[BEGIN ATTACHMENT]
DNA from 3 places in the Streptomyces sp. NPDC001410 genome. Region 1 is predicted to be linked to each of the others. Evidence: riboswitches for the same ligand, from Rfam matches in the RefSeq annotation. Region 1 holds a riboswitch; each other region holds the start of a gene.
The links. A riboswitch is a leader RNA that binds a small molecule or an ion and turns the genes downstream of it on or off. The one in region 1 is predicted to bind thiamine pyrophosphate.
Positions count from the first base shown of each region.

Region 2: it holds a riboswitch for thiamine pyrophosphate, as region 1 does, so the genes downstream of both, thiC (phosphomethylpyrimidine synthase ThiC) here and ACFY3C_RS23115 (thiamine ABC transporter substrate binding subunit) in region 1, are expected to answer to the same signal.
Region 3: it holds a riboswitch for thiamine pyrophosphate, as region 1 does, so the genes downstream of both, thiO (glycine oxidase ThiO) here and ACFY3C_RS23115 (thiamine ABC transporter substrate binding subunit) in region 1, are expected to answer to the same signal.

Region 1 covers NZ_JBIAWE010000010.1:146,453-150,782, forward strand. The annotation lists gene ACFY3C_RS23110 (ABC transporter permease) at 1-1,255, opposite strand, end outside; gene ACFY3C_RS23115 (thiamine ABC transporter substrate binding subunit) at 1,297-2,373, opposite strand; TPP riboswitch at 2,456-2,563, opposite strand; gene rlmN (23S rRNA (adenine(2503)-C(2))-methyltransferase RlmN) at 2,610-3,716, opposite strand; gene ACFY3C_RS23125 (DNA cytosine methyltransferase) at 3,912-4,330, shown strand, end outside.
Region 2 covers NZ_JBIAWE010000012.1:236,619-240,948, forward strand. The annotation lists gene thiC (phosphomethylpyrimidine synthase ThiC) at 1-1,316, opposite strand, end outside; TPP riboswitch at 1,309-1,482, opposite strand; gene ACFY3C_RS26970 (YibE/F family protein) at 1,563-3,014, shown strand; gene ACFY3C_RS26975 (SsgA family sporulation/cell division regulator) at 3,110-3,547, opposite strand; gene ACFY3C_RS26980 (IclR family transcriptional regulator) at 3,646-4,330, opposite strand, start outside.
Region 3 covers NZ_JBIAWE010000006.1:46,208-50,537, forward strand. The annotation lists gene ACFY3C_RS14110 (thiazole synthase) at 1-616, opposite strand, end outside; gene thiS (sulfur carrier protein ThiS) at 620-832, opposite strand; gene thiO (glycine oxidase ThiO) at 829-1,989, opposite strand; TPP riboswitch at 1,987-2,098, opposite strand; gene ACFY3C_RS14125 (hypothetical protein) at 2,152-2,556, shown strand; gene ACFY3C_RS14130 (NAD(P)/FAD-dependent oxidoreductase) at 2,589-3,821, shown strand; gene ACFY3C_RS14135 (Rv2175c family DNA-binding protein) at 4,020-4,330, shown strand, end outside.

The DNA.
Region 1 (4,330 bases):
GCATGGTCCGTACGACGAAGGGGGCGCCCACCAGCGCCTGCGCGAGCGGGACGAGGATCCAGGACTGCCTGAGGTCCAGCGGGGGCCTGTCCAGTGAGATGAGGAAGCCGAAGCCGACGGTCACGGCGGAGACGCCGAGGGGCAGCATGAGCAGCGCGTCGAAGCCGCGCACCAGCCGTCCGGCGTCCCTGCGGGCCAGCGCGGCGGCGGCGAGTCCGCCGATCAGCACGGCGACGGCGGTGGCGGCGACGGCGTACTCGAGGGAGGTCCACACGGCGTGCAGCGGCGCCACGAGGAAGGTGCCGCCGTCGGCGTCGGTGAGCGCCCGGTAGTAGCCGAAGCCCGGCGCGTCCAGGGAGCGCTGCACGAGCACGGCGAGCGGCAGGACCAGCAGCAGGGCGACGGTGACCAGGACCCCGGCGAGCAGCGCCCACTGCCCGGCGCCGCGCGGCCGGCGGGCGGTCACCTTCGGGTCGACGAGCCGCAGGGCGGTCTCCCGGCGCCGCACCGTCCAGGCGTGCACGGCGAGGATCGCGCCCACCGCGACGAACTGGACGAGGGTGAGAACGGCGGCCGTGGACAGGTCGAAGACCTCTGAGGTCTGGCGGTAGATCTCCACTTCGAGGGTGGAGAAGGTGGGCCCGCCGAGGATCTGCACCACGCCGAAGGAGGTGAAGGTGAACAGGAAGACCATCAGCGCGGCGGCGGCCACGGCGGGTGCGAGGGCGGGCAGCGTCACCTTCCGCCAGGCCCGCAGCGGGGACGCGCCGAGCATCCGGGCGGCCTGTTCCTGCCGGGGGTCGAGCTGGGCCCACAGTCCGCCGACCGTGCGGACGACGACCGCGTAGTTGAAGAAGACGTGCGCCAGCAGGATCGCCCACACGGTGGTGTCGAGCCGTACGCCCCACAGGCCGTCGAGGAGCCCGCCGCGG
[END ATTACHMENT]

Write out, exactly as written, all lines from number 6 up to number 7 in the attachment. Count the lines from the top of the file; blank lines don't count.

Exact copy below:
Region 1 covers NZ_JBIAWE010000010.1:146,453-150,782, forward strand. The annotation lists gene ACFY3C_RS23110 (ABC transporter permease) at 1-1,255, opposite strand, end outside; gene ACFY3C_RS23115 (thiamine ABC transporter substrate binding subunit) at 1,297-2,373, opposite strand; TPP riboswitch at 2,456-2,563, opposite strand; gene rlmN (23S rRNA (adenine(2503)-C(2))-methyltransferase RlmN) at 2,610-3,716, opposite strand; gene ACFY3C_RS23125 (DNA cytosine methyltransferase) at 3,912-4,330, shown strand, end outside.
Region 2 covers NZ_JBIAWE010000012.1:236,619-240,948, forward strand. The annotation lists gene thiC (phosphomethylpyrimidine synthase ThiC) at 1-1,316, opposite strand, end outside; TPP riboswitch at 1,309-1,482, opposite strand; gene ACFY3C_RS26970 (YibE/F family protein) at 1,563-3,014, shown strand; gene ACFY3C_RS26975 (SsgA family sporulation/cell division regulator) at 3,110-3,547, opposite strand; gene ACFY3C_RS26980 (IclR family transcriptional regulator) at 3,646-4,330, opposite strand, start outside.